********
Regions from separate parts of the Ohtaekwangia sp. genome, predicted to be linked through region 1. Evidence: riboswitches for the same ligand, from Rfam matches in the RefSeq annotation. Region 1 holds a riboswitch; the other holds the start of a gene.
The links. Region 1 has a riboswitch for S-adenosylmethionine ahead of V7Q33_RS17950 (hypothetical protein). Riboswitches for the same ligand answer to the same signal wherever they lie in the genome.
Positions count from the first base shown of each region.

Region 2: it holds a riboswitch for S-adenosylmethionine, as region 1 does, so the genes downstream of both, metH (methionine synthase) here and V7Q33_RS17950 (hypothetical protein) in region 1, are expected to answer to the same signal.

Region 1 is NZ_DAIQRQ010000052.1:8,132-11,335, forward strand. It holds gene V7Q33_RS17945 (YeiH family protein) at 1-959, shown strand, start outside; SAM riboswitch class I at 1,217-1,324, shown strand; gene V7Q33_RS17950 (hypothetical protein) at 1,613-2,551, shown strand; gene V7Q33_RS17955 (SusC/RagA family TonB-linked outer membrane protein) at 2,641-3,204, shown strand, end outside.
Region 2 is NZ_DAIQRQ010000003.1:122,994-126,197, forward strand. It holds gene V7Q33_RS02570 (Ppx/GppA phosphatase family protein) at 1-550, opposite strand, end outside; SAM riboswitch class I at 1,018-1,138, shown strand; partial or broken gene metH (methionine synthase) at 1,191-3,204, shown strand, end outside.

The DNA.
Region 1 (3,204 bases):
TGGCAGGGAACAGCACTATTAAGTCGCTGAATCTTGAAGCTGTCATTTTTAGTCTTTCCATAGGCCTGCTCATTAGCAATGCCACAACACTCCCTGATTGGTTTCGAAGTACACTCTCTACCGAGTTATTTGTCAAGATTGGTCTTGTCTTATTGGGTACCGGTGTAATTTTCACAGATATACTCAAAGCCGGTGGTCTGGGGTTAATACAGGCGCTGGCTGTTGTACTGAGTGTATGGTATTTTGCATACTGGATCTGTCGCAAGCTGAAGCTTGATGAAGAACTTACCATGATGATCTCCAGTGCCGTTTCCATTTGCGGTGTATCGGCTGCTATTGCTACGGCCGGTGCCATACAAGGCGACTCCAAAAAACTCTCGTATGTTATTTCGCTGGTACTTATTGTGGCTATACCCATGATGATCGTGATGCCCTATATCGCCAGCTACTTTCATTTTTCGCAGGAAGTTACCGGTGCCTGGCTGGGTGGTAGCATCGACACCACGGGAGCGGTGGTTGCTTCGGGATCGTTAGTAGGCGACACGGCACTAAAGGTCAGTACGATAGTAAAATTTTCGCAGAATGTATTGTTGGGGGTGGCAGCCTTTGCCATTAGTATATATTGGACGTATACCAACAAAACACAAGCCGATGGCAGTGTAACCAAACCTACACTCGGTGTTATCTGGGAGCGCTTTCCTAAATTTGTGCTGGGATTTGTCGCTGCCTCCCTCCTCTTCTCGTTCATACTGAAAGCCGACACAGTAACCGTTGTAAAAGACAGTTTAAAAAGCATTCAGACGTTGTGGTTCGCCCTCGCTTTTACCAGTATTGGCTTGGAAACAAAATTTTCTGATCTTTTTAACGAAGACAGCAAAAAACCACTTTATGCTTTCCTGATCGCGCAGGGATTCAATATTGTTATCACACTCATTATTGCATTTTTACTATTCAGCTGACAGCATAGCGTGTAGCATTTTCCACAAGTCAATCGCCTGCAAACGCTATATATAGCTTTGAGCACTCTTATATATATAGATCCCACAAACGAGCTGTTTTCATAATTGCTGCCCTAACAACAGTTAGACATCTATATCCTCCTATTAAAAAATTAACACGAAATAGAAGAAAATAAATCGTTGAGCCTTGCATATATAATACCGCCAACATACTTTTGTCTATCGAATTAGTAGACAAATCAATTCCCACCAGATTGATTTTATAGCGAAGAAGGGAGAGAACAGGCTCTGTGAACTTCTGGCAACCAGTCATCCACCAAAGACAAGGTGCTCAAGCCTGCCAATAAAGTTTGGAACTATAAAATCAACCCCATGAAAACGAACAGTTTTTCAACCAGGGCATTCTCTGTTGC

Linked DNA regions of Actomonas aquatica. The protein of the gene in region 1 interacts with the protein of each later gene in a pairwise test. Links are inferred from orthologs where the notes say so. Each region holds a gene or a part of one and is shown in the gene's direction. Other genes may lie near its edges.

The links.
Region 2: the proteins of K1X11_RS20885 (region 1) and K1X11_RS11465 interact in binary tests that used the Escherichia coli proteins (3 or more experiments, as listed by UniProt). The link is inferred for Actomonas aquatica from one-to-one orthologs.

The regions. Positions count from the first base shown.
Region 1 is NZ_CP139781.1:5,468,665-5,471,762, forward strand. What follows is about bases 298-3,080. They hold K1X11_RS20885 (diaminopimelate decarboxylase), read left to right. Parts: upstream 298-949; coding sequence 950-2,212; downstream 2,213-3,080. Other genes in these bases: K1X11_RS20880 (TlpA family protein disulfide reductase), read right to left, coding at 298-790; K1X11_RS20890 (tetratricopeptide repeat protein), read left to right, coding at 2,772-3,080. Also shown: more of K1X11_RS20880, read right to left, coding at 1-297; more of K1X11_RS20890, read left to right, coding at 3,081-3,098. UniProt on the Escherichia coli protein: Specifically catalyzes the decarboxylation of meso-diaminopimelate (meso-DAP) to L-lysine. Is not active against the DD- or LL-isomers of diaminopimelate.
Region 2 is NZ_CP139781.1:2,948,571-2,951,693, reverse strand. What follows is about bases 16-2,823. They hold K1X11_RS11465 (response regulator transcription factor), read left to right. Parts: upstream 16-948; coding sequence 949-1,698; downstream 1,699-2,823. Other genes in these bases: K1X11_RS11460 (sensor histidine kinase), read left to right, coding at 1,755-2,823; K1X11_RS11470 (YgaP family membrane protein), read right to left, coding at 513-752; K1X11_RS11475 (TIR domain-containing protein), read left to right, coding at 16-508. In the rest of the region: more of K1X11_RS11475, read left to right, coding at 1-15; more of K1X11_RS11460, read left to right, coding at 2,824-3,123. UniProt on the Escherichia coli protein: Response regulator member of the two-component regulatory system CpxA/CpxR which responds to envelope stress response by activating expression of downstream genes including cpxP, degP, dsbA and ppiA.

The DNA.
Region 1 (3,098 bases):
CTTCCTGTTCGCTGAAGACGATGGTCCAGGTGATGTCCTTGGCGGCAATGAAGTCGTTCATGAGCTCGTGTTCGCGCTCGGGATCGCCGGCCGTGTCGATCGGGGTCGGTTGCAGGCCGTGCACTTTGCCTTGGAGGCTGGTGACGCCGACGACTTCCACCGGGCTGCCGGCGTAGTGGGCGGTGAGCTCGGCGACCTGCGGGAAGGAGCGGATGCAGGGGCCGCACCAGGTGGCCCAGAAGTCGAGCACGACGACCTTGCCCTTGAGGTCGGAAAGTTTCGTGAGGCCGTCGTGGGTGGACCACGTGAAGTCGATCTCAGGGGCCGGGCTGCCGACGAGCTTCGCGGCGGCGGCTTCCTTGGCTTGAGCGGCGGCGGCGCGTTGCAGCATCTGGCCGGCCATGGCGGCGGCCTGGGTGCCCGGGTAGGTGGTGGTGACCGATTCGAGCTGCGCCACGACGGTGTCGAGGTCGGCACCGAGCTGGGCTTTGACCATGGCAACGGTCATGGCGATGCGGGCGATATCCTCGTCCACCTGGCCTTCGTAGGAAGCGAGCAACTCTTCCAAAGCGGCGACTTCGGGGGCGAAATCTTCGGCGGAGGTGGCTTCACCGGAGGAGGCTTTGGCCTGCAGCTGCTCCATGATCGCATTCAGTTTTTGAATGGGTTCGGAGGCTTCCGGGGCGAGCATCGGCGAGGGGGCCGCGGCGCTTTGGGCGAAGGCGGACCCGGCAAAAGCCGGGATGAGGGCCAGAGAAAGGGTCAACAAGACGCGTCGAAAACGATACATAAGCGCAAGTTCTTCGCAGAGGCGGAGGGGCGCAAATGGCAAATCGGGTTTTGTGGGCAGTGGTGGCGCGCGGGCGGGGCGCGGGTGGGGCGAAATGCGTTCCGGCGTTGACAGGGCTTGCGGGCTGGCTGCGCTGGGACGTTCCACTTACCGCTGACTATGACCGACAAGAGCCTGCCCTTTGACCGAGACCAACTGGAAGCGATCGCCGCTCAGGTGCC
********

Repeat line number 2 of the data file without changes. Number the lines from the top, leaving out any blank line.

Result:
The links. Region 1 has a riboswitch for S-adenosylmethionine ahead of V7Q33_RS17950 (hypothetical protein). Riboswitches for the same ligand answer to the same signal wherever they lie in the genome.